Of the 44 patients, 13 have complained of paresthesia in the operated limb, 11 (eight men and three women) presented infection with suture dehiscence - on which the healing time ranged from 30 to 180 days; four patients presented episodes of erysipelas (two men and two women ), (on which in the two women occurred outbreak and they had family history of lipedema; two patients had lymphorrhea during healing; one patient developed deep vein thrombosis (DVT) in the leg veins 10 days after surgery, and 23 reported appearance of edema in the postoperative period, which was initiated between 30 days and 6 months of surgery (Table 4).
This study assessed the main complications in sites of removal of great saphenous vein for coronary bypass. Although there are many studies approaching aspects of CABG, the knowledge of complications that result from the removal of great saphenous vein of the lower limbs is limited. In the traditional technique that is still widely used, the removal of the saphenous vein is performed with a single, long incision along the venous path. The bridged incisions have been performed by reducing the size of incisions in order to reduce complications. Despite the care that aims to simplify the procedure, minimize operative trauma and make the scars cosmetically more attractive in long term, some of these patients have presented severe clinical complications that cause great discomfort in the ipsilateral lower limb.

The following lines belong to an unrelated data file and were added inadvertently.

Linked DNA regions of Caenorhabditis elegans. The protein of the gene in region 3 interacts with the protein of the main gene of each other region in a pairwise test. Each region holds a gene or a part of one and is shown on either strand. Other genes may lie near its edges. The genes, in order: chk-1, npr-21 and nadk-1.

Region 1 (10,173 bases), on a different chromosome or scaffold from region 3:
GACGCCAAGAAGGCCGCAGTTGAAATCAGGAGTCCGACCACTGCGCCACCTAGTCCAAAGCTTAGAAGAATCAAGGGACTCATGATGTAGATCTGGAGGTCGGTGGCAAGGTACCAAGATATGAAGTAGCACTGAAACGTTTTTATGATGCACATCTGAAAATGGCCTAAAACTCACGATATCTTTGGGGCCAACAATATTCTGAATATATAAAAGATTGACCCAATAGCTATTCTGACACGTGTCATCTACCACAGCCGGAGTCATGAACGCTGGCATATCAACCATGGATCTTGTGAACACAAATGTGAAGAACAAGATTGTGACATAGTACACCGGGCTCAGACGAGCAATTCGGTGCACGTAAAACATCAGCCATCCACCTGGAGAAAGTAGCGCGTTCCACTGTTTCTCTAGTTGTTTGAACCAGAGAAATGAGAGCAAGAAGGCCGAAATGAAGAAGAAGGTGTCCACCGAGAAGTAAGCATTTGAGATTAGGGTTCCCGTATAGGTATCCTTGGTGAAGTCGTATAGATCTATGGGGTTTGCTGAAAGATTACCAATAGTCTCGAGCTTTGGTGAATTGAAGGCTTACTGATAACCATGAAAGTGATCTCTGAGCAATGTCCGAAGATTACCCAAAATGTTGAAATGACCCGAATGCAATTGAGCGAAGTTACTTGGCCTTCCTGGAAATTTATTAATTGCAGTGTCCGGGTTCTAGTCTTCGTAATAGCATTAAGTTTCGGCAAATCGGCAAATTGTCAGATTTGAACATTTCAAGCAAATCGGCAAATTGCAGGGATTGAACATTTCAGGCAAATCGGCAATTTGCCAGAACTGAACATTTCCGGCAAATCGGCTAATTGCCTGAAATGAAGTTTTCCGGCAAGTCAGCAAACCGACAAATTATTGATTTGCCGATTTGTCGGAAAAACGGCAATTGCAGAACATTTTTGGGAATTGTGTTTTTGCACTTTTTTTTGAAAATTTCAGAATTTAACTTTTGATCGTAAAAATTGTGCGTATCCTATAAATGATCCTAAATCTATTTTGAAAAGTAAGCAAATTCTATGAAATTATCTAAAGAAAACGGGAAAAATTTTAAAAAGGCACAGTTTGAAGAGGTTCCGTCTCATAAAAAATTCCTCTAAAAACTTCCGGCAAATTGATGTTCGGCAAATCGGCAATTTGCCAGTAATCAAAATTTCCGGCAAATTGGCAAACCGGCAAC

A study showed an association with paresthesia in 61% of patients  assessed and 29.5% of the patients were identified in this study with persistent paresthesia - up to now - that may be related to saphenous nerve lesion during removal of the saphenous vein  .
By assessing 1554 patients undergoing coronary artery bypass grafting, 182 patients presented infection in the chest incision and in the lower limb, since the overall rate of postoperative infection - that was 11.7% - of these, 4.6% were superficial infections in the lower limb and 2.2% deep infections in the same region, while in this study were 25% of infection in the saphenous bed. Therefore, this high frequency of infection in the saphenous vein bed in this study provides a warning about such occurrence .